Education funding has been particularly hard hit, with aid to public schools nearly $1 billion short, in inflation adjusted dollars, of what it was in FY 2003, according to a calculation by the North Star Policy Institute. Nearly $400 million of this reduction is concentrated in just two districts: Minneapolis and Saint Paul, the districts with the highest concentrations of low-income black and brown students.
Recently, Minnesota increased education spending to slightly exceed pre-recession levels. But funding increases have been too small to keep pace with the growing needs of educating English language learners and students with learning disabilities.
The inadequate funding is also amplified by the exodus of students who use the state’s “school choice” options to transfer to other districts or to charter schools and take their per-pupil funding with them.
“If we had the resources we had back in the early 70s, we’d be able to do phenomenal things,” Faber tells me. “We know so much more about teaching to the whole child, differentiating instruction, and providing things like social-emotional support. And better assessments have revealed more about the hidden racism in the system.”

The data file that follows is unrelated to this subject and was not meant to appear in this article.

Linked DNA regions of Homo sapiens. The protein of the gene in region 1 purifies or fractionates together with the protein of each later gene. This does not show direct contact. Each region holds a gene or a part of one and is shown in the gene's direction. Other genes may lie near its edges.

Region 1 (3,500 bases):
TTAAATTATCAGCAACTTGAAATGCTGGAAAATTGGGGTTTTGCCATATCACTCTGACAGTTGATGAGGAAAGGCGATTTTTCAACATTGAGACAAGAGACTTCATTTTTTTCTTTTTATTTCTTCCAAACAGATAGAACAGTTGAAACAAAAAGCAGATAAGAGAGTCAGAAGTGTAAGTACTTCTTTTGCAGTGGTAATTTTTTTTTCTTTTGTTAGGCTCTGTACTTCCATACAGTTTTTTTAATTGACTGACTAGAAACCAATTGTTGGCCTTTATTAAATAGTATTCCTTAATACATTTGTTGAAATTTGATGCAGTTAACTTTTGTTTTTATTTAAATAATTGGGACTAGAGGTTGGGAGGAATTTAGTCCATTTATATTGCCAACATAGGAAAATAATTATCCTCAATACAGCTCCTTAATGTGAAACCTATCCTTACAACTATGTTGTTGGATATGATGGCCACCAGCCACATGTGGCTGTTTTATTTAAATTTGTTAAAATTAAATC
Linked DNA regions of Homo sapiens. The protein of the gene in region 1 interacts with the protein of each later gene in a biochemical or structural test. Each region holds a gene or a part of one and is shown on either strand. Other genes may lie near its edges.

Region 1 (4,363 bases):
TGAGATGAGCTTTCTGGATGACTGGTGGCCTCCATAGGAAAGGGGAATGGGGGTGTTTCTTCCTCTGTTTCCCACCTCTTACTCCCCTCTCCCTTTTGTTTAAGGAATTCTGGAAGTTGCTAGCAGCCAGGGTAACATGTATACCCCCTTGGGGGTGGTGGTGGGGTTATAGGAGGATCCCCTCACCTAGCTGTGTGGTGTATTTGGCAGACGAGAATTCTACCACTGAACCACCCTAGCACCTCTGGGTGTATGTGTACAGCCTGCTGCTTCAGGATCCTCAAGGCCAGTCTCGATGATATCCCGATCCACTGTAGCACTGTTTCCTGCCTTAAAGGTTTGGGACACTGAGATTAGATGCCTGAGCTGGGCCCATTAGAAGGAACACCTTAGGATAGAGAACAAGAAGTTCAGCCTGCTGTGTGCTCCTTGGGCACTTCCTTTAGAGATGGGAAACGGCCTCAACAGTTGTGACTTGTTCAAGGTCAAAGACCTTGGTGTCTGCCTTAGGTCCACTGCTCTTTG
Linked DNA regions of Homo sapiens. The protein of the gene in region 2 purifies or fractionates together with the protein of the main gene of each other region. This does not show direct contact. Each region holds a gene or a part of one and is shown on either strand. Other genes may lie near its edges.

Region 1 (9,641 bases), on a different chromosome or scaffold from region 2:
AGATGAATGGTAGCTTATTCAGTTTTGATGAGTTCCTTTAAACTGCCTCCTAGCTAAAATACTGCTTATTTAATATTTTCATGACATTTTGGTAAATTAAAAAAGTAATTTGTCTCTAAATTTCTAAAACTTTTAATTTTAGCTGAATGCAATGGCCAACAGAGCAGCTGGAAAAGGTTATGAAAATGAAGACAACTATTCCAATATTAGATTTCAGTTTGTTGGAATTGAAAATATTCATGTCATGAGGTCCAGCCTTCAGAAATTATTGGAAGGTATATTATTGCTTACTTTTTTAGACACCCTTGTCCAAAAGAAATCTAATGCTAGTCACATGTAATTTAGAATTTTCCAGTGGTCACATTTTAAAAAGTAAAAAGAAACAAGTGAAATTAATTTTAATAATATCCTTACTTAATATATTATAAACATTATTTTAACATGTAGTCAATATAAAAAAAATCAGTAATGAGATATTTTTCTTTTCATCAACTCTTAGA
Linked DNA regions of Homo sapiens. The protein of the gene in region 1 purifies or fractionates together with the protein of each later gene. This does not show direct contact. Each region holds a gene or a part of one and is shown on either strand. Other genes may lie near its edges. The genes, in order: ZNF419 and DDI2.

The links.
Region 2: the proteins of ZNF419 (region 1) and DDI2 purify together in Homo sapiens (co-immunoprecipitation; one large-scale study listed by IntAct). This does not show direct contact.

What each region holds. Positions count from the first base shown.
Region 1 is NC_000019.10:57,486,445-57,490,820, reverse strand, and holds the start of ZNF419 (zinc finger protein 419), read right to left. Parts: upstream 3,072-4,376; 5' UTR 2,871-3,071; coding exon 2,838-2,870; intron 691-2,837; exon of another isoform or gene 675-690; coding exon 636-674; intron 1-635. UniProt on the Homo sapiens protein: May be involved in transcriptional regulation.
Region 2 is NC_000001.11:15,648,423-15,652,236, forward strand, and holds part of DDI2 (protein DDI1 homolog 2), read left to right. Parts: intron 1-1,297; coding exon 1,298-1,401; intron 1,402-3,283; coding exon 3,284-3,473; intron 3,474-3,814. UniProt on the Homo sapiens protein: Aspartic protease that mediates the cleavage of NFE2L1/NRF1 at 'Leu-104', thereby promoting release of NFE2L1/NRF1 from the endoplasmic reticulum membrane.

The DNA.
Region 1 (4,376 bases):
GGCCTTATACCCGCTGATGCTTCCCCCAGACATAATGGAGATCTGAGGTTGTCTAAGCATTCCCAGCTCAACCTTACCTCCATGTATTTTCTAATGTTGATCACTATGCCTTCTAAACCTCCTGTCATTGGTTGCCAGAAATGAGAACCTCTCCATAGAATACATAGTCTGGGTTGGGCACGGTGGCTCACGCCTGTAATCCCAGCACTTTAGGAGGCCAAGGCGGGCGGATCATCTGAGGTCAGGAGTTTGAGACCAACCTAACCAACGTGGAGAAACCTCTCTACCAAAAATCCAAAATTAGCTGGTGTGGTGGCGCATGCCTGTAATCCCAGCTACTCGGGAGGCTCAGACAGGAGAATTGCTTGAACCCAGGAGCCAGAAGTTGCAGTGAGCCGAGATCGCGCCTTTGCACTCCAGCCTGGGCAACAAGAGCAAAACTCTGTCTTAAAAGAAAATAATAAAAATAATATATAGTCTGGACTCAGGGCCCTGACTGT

The “back in the early 70s” Faber refers to is what is historically known as the “Minnesota Miracle.”
At that time, school financing was in disarray due to the system’s over-reliance on local property taxes, which were rising at alarming rates to pay for rapidly growing schools. In low-income communities where property values were worth less, local educational funding couldn’t pay for good schools.
To relieve the financial pressure on local governments and generate more funding for low-income communities, state lawmakers led by then-Governor Wendell Anderson instituted a massive reform that increased the state’s share of public school funds from 43 percent to 65 percent.
Also, the distribution of school aid was reformed to assure much greater equity of funding between richer and poorer school districts. And the contribution of the commercial-industrial property tax base in the Twin Cities was upped to 40 percent.
These reforms are what made Minnesota’s method for school funding one of the more progressive approaches in the nation.
Where the Money Is
Since the Minnesota Miracle, political pressure from big businesses and the wealthy, and the conservative politicians they donate to, have chipped away at government spending on public services, Faber believes.
With less funding, many schools could no longer afford the resources and services Minnesota families were used to – such as art and music programs, small class sizes, teacher assistants, and school specialists. When the quality of education programs dropped, teachers got the blame.